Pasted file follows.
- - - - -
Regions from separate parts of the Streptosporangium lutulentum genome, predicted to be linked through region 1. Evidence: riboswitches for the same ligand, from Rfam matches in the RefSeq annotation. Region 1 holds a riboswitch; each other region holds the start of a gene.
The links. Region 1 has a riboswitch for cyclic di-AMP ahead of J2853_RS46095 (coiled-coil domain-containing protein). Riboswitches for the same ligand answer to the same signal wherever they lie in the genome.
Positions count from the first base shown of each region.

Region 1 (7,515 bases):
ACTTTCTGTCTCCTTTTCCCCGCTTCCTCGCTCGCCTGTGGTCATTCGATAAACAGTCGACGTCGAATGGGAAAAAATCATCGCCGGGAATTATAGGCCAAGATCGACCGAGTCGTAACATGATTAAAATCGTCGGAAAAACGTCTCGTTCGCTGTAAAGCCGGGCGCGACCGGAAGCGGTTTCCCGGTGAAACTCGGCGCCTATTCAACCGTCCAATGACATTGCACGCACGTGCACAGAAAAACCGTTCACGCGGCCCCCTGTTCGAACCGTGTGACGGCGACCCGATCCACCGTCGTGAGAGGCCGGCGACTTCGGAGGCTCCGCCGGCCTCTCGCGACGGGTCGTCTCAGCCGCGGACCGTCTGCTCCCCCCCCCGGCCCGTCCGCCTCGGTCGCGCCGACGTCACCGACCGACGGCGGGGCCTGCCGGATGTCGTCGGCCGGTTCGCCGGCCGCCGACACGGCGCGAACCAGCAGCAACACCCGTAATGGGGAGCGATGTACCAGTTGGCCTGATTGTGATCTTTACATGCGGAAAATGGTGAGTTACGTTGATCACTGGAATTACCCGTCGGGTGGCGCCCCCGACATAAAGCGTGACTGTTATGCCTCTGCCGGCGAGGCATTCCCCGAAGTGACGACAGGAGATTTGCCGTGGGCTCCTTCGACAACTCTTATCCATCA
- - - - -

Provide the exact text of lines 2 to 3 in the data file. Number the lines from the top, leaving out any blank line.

The links. Region 1 has a riboswitch for cyclic di-AMP ahead of J2853_RS46095 (coiled-coil domain-containing protein). Riboswitches for the same ligand answer to the same signal wherever they lie in the genome.
Positions count from the first base shown of each region.